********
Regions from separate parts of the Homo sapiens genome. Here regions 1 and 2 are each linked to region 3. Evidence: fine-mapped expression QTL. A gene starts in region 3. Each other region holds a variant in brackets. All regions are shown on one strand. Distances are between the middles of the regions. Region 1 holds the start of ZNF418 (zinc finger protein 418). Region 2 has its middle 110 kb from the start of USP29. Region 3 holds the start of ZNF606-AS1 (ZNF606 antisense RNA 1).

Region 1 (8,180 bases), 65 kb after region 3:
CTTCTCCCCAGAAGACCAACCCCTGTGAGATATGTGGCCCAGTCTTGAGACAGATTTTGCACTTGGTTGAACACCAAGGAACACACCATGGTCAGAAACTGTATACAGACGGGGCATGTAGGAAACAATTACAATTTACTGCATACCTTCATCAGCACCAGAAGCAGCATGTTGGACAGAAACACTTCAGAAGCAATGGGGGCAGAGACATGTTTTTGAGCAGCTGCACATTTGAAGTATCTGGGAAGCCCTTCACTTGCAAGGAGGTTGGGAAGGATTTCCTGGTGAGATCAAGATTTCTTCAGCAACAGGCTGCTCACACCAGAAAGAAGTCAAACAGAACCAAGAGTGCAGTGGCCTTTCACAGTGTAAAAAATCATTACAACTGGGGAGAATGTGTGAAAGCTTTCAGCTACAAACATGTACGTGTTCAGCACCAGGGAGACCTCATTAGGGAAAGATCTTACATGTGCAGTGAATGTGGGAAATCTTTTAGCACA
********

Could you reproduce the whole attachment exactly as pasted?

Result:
Regions from separate parts of the Homo sapiens genome. Here regions 1 and 2 are each linked to region 3. Evidence: fine-mapped expression QTL. A gene starts in region 3. Each other region holds a variant in brackets. All regions are shown on one strand. Distances are between the middles of the regions. Region 1 holds the start of ZNF418 (zinc finger protein 418). Region 2 has its middle 110 kb from the start of USP29. Region 3 holds the start of ZNF606-AS1 (ZNF606 antisense RNA 1).

Region 1 (8,180 bases), 65 kb after region 3:
CTTCTCCCCAGAAGACCAACCCCTGTGAGATATGTGGCCCAGTCTTGAGACAGATTTTGCACTTGGTTGAACACCAAGGAACACACCATGGTCAGAAACTGTATACAGACGGGGCATGTAGGAAACAATTACAATTTACTGCATACCTTCATCAGCACCAGAAGCAGCATGTTGGACAGAAACACTTCAGAAGCAATGGGGGCAGAGACATGTTTTTGAGCAGCTGCACATTTGAAGTATCTGGGAAGCCCTTCACTTGCAAGGAGGTTGGGAAGGATTTCCTGGTGAGATCAAGATTTCTTCAGCAACAGGCTGCTCACACCAGAAAGAAGTCAAACAGAACCAAGAGTGCAGTGGCCTTTCACAGTGTAAAAAATCATTACAACTGGGGAGAATGTGTGAAAGCTTTCAGCTACAAACATGTACGTGTTCAGCACCAGGGAGACCTCATTAGGGAAAGATCTTACATGTGCAGTGAATGTGGGAAATCTTTTAGCACA